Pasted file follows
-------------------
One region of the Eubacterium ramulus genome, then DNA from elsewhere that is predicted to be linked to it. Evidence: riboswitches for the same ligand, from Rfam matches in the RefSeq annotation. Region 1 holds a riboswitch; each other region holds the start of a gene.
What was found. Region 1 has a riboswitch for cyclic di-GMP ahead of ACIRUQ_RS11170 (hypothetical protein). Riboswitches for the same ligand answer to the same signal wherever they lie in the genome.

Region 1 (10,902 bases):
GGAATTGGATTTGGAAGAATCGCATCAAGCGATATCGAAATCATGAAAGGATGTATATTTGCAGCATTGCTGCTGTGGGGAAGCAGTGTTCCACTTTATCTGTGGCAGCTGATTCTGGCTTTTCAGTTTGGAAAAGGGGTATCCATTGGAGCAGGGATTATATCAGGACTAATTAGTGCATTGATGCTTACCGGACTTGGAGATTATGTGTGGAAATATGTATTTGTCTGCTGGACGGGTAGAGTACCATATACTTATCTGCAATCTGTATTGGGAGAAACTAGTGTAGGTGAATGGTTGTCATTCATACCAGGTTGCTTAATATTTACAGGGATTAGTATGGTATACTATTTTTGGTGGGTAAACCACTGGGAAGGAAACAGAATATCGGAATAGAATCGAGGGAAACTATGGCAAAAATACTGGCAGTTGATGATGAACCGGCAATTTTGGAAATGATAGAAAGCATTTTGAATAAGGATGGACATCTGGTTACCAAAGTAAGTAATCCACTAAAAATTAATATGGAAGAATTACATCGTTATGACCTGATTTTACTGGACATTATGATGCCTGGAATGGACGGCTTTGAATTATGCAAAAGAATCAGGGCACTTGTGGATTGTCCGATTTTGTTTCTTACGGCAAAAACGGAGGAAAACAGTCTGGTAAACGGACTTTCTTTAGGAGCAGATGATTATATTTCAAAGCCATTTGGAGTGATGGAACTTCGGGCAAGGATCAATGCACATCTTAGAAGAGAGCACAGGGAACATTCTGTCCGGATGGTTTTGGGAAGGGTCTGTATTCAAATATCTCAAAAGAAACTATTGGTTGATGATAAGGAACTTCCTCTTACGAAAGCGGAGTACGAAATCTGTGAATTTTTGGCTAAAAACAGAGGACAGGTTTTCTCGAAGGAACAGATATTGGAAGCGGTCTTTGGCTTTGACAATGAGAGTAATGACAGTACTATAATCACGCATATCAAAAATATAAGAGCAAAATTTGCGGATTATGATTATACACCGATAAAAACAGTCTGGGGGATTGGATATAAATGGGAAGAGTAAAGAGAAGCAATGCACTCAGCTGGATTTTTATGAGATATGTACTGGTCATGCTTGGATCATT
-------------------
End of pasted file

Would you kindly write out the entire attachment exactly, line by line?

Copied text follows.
One region of the Eubacterium ramulus genome, then DNA from elsewhere that is predicted to be linked to it. Evidence: riboswitches for the same ligand, from Rfam matches in the RefSeq annotation. Region 1 holds a riboswitch; each other region holds the start of a gene.
What was found. Region 1 has a riboswitch for cyclic di-GMP ahead of ACIRUQ_RS11170 (hypothetical protein). Riboswitches for the same ligand answer to the same signal wherever they lie in the genome.

Region 1 (10,902 bases):
GGAATTGGATTTGGAAGAATCGCATCAAGCGATATCGAAATCATGAAAGGATGTATATTTGCAGCATTGCTGCTGTGGGGAAGCAGTGTTCCACTTTATCTGTGGCAGCTGATTCTGGCTTTTCAGTTTGGAAAAGGGGTATCCATTGGAGCAGGGATTATATCAGGACTAATTAGTGCATTGATGCTTACCGGACTTGGAGATTATGTGTGGAAATATGTATTTGTCTGCTGGACGGGTAGAGTACCATATACTTATCTGCAATCTGTATTGGGAGAAACTAGTGTAGGTGAATGGTTGTCATTCATACCAGGTTGCTTAATATTTACAGGGATTAGTATGGTATACTATTTTTGGTGGGTAAACCACTGGGAAGGAAACAGAATATCGGAATAGAATCGAGGGAAACTATGGCAAAAATACTGGCAGTTGATGATGAACCGGCAATTTTGGAAATGATAGAAAGCATTTTGAATAAGGATGGACATCTGGTTACCAAAGTAAGTAATCCACTAAAAATTAATATGGAAGAATTACATCGTTATGACCTGATTTTACTGGACATTATGATGCCTGGAATGGACGGCTTTGAATTATGCAAAAGAATCAGGGCACTTGTGGATTGTCCGATTTTGTTTCTTACGGCAAAAACGGAGGAAAACAGTCTGGTAAACGGACTTTCTTTAGGAGCAGATGATTATATTTCAAAGCCATTTGGAGTGATGGAACTTCGGGCAAGGATCAATGCACATCTTAGAAGAGAGCACAGGGAACATTCTGTCCGGATGGTTTTGGGAAGGGTCTGTATTCAAATATCTCAAAAGAAACTATTGGTTGATGATAAGGAACTTCCTCTTACGAAAGCGGAGTACGAAATCTGTGAATTTTTGGCTAAAAACAGAGGACAGGTTTTCTCGAAGGAACAGATATTGGAAGCGGTCTTTGGCTTTGACAATGAGAGTAATGACAGTACTATAATCACGCATATCAAAAATATAAGAGCAAAATTTGCGGATTATGATTATACACCGATAAAAACAGTCTGGGGGATTGGATATAAATGGGAAGAGTAAAGAGAAGCAATGCACTCAGCTGGATTTTTATGAGATATGTACTGGTCATGCTTGGATCATT